October 24, 2023 |

(Hawaiʻi) Today, Representative Jill Tokuda (HI-02) introduced the MAUI STRONG Act, a bill that would provide nonprofits, small businesses with 25 or fewer employees, and independent contractors that experienced revenue loss because of the Maui fires grants of $20,000 to help with a variety of expenses.

If enacted, the bill would establish the Emergency Micro-enterprise Recovery Grant Pilot Program to award tax-free grants to eligible nonprofits and small businesses on Maui. Grants could be used to maintain payroll, purchase materials or equipment, make rent or mortgage payments, or pay for obligations that cannot be met due to revenue losses.

“Nonprofits and small businesses are the lifeblood of our communities. As Maui begins to rebuild and focus on long-term recovery, I’ve heard from residents, micro-business owners, and nonprofit organizations who are facing an uncertain future and feel frustrated that not enough is being done to be responsive to their needs. Lahaina was home to as many as a thousand businesses, many that were small and considered a mico-business with nine employees or less. They provided a range of goods and services for Kamaaina and visitors alike. We must do everything possible to support those who are struggling due to the fires. My MAUI STRONG Act would provide direct relief for the small businesses and nonprofit organizations that support our local ohana and communities,” said Rep. Jill Tokuda.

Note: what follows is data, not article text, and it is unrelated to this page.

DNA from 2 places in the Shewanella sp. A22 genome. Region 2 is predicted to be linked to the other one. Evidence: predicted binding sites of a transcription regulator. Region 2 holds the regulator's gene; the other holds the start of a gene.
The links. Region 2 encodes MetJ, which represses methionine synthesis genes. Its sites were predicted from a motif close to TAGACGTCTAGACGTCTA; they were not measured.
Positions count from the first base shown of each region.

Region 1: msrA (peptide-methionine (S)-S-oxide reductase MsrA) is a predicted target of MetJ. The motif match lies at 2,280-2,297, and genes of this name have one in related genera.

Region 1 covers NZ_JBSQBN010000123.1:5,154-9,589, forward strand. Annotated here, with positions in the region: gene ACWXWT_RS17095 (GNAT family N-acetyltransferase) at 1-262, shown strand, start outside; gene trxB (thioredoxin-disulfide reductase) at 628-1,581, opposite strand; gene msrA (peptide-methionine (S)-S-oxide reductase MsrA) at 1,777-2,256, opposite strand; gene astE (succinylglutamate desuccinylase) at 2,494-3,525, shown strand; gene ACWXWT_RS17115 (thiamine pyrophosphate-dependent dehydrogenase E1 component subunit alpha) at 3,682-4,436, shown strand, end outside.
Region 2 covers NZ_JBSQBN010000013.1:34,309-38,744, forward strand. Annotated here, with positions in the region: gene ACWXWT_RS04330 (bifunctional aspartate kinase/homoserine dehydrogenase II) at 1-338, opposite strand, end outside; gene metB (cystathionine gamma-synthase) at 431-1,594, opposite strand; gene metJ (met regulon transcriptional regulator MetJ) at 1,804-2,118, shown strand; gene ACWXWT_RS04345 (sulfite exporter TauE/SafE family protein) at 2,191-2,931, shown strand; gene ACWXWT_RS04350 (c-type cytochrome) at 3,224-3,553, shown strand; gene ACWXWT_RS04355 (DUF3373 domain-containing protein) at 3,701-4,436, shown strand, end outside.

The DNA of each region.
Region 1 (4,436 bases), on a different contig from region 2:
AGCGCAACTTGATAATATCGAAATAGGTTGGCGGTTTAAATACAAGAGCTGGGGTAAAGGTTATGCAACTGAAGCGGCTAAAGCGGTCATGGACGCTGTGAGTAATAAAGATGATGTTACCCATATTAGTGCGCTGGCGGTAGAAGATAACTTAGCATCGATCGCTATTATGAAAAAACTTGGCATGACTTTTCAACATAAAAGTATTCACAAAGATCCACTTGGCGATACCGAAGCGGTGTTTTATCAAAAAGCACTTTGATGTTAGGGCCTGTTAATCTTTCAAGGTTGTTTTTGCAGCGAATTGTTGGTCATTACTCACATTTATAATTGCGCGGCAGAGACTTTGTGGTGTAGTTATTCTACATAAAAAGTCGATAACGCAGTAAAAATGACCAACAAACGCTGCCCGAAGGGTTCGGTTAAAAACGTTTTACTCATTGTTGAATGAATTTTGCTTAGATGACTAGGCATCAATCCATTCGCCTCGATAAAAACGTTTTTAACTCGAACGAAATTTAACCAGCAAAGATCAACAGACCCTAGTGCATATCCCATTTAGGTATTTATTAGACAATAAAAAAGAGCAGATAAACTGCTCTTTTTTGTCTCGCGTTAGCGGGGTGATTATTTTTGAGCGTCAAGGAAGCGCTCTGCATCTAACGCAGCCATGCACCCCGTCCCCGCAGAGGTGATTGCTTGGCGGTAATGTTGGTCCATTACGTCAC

“Mahalo to Congresswoman Tokuda for introducing the Maui Strong Act. Maui’s business community has suffered extensive financial and personal losses from the August wildfires and to date, federal loans have been the only form of relief. This bill is a critical first step to provide non-repayable financial support to boost Maui’s economic recovery.” – Sherry Menor-McNamara, President and CEO, Chamber of Commerce Hawaii 

Representative Ed Case cosponsored the bill in the U.S. House of Representatives.

This bill follows Representative Tokuda’s recent introduction of the Natural Disaster Tax Relief Act, which would lessen the tax burden on people impacted by major disasters in 2023.

To read the full article, click here.

This is inserted at the bottom